"Musically and lyrically, OutKast are unusual, even given the medium's history of experimentation. They are, in a way, post-hip-hop, combining PM Dawn's kooky confections with the Pharcyde's hallucinatory whimsy, Public Enemy's hardline politicking with De La Soul's cartoon dementia, to fashion something vital and new. In terms of attitude, Dre and Big Boi provide an alternative voice for rap." - Paul Lester, May 2001

All you Beyonces and Lucy Lius, get on the floor ...

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I'm tempted to leave it there. Tempted to leave you all with that invitation to dance. Tempted to let the song stand for itself.

Because Hey Ya! doesn't need any special pleading. It is a very nearly perfect pop song (I have some issues with the keyboard line that runs through it) in a year full of nearly perfect songs (Crazy in Love of course, a brace of Kelis songs - if you push me I'd opt for Trick Me - Justin's Cry Me A River, Tatu's All the Things She Said, Pharrell's Frontin' - a track I much prefer to this year's Happy - and, yes, even Junior Senior's Move Your Feet and the comedy metal of The Darkness)

But let me add a couple of things. One, is that despite my gut response to the harder edge of hip-hop - it seems to me impossible not to guiltily love NWA's Straight Outta Compton - I do have problems with its often bullheaded, Neanderthal machismo.

One of the pleasures of hip-hop in the 21st century is the way it moved away from that model, towards what Paul Lester suggests above is a post hip-hop idea. Or rather a hip-hop that wasn't thematically dependent on violence or bling and musically moved beyond the lazy lope of G-funk.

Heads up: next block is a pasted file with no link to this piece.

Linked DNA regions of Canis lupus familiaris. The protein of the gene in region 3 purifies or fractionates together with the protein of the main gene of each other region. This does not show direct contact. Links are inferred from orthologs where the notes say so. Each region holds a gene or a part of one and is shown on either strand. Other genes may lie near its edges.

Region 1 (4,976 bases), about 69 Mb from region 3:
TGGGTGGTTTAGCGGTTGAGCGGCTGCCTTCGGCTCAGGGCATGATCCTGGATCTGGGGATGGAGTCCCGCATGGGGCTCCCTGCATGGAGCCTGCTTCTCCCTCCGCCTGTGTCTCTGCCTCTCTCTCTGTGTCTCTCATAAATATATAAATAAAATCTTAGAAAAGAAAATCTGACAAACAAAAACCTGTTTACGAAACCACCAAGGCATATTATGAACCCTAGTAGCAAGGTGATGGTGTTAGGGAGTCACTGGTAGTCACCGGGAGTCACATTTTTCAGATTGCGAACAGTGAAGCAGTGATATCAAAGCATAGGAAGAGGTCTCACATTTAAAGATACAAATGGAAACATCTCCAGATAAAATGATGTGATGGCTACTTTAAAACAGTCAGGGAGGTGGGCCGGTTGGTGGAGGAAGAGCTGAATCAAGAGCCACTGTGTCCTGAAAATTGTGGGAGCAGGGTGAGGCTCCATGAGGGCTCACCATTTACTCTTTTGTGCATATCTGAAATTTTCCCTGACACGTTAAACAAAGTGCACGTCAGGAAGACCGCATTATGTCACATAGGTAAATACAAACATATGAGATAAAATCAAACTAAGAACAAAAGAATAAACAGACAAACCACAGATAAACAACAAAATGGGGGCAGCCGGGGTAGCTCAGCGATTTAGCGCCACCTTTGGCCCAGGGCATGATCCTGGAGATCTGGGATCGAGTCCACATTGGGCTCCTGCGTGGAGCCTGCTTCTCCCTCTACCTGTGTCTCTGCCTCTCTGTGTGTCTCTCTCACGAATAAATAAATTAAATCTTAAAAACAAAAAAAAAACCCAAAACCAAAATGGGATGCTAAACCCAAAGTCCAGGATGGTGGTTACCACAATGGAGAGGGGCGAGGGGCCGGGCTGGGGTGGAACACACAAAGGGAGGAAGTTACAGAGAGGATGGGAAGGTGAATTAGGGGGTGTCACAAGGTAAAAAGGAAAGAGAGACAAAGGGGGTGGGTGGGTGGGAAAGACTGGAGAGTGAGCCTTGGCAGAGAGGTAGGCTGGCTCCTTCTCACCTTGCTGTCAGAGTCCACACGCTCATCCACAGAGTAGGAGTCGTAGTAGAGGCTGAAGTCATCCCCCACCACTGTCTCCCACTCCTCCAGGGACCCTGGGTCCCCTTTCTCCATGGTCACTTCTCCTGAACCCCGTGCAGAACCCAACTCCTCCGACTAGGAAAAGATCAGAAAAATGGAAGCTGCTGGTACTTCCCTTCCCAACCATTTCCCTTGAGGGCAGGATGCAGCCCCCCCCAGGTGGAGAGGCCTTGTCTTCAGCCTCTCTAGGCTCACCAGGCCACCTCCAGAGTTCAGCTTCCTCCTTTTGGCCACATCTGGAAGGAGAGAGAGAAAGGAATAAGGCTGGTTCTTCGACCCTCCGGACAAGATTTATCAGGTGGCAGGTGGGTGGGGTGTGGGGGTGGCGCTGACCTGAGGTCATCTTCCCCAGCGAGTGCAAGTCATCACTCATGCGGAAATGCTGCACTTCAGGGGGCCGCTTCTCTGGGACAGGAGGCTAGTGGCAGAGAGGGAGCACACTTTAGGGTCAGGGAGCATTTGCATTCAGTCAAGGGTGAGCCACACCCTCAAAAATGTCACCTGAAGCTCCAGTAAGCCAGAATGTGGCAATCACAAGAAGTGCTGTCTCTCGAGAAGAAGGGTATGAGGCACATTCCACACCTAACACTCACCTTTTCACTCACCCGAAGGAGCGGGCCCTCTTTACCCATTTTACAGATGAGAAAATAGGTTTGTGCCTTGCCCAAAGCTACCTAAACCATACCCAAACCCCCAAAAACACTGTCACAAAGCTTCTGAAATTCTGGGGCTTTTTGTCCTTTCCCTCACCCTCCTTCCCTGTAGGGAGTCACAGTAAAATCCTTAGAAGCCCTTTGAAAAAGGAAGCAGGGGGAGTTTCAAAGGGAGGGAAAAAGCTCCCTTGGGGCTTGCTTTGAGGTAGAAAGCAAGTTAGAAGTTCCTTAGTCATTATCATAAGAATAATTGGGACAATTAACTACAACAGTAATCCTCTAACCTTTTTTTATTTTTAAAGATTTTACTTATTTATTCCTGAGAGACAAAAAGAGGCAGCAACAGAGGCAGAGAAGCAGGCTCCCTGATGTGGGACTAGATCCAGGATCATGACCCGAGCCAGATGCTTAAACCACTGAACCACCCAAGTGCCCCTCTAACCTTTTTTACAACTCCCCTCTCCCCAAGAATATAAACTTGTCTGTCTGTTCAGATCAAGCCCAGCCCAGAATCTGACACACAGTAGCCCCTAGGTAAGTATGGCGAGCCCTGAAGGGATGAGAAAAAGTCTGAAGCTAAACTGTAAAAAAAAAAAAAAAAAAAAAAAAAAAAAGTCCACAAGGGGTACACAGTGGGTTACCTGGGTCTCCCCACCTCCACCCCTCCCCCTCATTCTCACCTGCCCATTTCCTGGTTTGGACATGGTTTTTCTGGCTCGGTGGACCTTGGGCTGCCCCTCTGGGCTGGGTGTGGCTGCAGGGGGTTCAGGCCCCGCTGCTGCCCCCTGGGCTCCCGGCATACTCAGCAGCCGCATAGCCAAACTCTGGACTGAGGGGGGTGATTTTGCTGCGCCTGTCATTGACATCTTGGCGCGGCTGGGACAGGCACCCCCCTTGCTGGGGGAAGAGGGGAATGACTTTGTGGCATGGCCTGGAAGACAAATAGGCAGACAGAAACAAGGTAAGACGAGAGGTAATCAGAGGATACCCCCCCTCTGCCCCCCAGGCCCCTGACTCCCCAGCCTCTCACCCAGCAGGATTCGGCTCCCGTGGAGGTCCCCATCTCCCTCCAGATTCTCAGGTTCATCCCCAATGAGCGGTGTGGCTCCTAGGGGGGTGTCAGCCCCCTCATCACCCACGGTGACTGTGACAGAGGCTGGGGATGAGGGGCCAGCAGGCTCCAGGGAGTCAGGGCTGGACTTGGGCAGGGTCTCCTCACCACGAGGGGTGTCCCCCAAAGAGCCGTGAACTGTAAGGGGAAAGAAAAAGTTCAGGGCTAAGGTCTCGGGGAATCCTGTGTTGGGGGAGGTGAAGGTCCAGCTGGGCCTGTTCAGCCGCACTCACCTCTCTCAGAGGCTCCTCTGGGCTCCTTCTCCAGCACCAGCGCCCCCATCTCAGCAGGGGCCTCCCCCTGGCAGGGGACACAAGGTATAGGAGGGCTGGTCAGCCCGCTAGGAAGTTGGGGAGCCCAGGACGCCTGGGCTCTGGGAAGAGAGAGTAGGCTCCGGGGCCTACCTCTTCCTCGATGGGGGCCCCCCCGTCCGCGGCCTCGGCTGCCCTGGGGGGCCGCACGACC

In that sense being neither east coast or west coast, Atlanta's Outkast represented something new. A distillation of the smarter hip-hop acts of the nineties married to a Sly Stone funkiness. By the time they got to the Speakerboxxx/Love Below double album that had even led them to the pop mainstream as on Hey Ya!

And while in 1999 I suggested that Bjork might be the last pop star I guess Andre 3000 comes pretty close. "It should go without saying that Andre is the most deliciously interesting figure in hip hop/R&B today," Barney Hoskyns wrote in December 2003, "a polymorphous Prince for a rigidly conformist age".

That makes sense. Andre is a dandy, a loverman who at times plays with camp iconography. In many ways the video for Hey Ya! is the high point of his pop ascension - playing a whole band of fictional versions of himself who are in turn playing to a besotted audience of women. The video, like the song, is a smile of a thing.

In the end Andre's desire to be a Hollywood star seems to have diluted his musical ambitions. Shame really. But at least he gave us this slice of 21st-century pop that's as vivid and timely as any Motown single from the 1960s.

Shake it like a Polaroid picture ...


Other contenders

Maps, Yeah Yeah Yeahs

Cry Me A River, Justin Timberlake

Out Of Time, Blur

Crazy in Love, Beyonce

All The Things She Said, Tatu

Move Your Feet, Junior Senior

Never Leave You, Lumidee

Frontin, Pharell and Jay Z

Are You Ready for Love, Elton John

Black Cherry, Goldfrapp

Strict Machine, Goldfrapp

Milkshake, Kelis

Trick Me, Kelis

Mundian To Bach Ke, Panjabi MC

Breathe, Blu Cantrell

Scandalous, Mis-Teeq

Seven Nation Army, The White Stripes

I Believe in a  Thing Called Love, The Darkness

The NME Single of the Year: Crazy in Love, Beyonce

John Peel's Festive 50 Winner: Don't Touch that Dial, Cinerama

And the best-selling single of the year: Where is the Love, Black Eyed Peas